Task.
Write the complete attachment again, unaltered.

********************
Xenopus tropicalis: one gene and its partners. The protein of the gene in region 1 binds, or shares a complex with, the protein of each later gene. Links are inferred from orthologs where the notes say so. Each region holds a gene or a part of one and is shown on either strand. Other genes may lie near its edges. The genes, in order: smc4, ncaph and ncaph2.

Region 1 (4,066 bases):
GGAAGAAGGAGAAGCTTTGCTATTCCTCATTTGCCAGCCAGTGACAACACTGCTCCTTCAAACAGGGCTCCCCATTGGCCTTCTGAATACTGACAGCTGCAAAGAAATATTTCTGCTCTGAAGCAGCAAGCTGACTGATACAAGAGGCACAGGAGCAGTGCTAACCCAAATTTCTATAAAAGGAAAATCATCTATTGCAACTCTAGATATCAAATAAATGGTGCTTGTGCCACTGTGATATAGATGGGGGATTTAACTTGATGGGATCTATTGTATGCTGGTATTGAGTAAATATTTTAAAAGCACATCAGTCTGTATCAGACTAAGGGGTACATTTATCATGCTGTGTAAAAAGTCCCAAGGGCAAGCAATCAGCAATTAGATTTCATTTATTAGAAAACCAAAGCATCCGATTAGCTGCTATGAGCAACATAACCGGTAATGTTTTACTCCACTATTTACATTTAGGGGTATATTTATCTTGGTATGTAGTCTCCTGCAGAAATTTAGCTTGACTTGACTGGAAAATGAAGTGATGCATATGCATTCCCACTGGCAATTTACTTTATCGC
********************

Xenopus tropicalis: one gene and its partners. The protein of the gene in region 1 binds, or shares a complex with, the protein of each later gene. Links are inferred from orthologs where the notes say so. Each region holds a gene or a part of one and is shown on either strand. Other genes may lie near its edges. The genes, in order: smc4, ncaph and ncaph2.

Region 1 (4,066 bases):
GGAAGAAGGAGAAGCTTTGCTATTCCTCATTTGCCAGCCAGTGACAACACTGCTCCTTCAAACAGGGCTCCCCATTGGCCTTCTGAATACTGACAGCTGCAAAGAAATATTTCTGCTCTGAAGCAGCAAGCTGACTGATACAAGAGGCACAGGAGCAGTGCTAACCCAAATTTCTATAAAAGGAAAATCATCTATTGCAACTCTAGATATCAAATAAATGGTGCTTGTGCCACTGTGATATAGATGGGGGATTTAACTTGATGGGATCTATTGTATGCTGGTATTGAGTAAATATTTTAAAAGCACATCAGTCTGTATCAGACTAAGGGGTACATTTATCATGCTGTGTAAAAAGTCCCAAGGGCAAGCAATCAGCAATTAGATTTCATTTATTAGAAAACCAAAGCATCCGATTAGCTGCTATGAGCAACATAACCGGTAATGTTTTACTCCACTATTTACATTTAGGGGTATATTTATCTTGGTATGTAGTCTCCTGCAGAAATTTAGCTTGACTTGACTGGAAAATGAAGTGATGCATATGCATTCCCACTGGCAATTTACTTTATCGC